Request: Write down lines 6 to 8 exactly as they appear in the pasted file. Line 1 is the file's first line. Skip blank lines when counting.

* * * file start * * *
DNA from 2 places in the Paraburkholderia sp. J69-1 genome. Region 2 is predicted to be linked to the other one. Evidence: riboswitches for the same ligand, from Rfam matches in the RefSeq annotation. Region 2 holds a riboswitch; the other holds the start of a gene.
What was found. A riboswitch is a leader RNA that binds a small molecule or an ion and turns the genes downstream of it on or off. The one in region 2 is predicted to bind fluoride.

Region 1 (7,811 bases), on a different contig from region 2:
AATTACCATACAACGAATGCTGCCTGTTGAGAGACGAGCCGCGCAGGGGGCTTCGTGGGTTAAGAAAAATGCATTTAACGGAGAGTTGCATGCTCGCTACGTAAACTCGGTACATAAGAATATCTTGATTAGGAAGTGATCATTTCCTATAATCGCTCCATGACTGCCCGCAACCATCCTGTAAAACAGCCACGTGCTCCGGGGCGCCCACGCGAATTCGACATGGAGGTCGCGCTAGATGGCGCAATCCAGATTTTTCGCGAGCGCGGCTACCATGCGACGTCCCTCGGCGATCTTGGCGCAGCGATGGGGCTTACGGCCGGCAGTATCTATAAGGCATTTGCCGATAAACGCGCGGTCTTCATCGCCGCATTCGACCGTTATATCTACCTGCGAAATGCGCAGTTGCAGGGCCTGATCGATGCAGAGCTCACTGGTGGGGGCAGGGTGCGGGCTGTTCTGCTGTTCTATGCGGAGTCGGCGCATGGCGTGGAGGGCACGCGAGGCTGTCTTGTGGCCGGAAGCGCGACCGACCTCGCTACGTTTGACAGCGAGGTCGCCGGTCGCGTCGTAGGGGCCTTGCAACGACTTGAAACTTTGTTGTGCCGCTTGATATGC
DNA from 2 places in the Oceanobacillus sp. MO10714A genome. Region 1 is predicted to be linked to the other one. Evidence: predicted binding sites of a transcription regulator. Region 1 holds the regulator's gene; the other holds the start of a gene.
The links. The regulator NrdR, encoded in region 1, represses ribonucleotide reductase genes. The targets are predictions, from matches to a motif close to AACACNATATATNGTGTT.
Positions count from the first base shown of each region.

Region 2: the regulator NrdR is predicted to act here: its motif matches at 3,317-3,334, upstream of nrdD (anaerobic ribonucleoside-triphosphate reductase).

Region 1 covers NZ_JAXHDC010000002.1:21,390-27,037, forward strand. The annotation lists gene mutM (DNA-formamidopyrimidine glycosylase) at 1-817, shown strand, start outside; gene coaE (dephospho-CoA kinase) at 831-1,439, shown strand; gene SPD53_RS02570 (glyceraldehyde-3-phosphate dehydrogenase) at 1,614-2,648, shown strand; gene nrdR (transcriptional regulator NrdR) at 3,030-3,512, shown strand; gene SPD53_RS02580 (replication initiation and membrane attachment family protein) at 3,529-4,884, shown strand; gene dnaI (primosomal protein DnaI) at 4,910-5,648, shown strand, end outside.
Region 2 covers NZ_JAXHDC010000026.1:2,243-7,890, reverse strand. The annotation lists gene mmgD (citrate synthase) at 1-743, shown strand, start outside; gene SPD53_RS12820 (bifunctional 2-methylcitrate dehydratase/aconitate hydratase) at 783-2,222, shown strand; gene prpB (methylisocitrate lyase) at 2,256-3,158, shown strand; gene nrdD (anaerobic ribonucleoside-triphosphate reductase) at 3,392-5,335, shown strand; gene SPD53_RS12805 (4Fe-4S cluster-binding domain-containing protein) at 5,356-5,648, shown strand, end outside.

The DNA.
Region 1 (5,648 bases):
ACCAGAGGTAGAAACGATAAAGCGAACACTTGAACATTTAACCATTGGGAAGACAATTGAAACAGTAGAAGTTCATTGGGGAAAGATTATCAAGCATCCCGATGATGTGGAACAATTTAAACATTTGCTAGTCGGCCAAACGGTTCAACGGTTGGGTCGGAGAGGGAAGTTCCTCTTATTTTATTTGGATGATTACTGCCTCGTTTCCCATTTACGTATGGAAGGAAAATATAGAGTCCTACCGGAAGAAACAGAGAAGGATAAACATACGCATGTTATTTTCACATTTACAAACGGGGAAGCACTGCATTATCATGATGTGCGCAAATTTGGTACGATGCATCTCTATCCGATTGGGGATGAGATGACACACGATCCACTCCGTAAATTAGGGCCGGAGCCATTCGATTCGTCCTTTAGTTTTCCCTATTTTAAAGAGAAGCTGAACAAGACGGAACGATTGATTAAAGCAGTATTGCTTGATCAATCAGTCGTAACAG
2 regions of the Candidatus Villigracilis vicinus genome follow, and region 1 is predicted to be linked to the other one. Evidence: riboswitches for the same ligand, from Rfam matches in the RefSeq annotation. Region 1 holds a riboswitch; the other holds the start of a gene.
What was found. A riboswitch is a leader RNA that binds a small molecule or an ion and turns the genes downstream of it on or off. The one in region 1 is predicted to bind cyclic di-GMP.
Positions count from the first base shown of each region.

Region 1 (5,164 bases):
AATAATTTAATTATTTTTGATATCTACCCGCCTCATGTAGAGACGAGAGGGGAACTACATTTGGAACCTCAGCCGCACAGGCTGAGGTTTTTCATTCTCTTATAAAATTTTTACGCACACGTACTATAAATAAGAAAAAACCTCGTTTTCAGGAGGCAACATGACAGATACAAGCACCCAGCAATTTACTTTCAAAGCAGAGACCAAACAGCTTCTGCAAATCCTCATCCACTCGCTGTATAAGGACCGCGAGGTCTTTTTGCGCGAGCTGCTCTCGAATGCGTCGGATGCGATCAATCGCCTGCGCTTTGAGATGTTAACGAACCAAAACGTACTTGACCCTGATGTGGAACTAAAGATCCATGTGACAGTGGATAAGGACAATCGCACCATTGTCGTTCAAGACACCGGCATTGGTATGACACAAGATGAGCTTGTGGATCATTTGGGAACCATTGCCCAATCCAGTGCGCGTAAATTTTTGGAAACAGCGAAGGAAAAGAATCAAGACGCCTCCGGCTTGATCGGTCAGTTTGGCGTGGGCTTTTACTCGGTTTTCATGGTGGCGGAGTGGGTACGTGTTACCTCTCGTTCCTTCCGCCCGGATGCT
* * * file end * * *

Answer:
The links. The regulator NrdR, encoded in region 1, represses ribonucleotide reductase genes. The targets are predictions, from matches to a motif close to AACACNATATATNGTGTT.
Positions count from the first base shown of each region.

Region 2: the regulator NrdR is predicted to act here: its motif matches at 3,317-3,334, upstream of nrdD (anaerobic ribonucleoside-triphosphate reductase).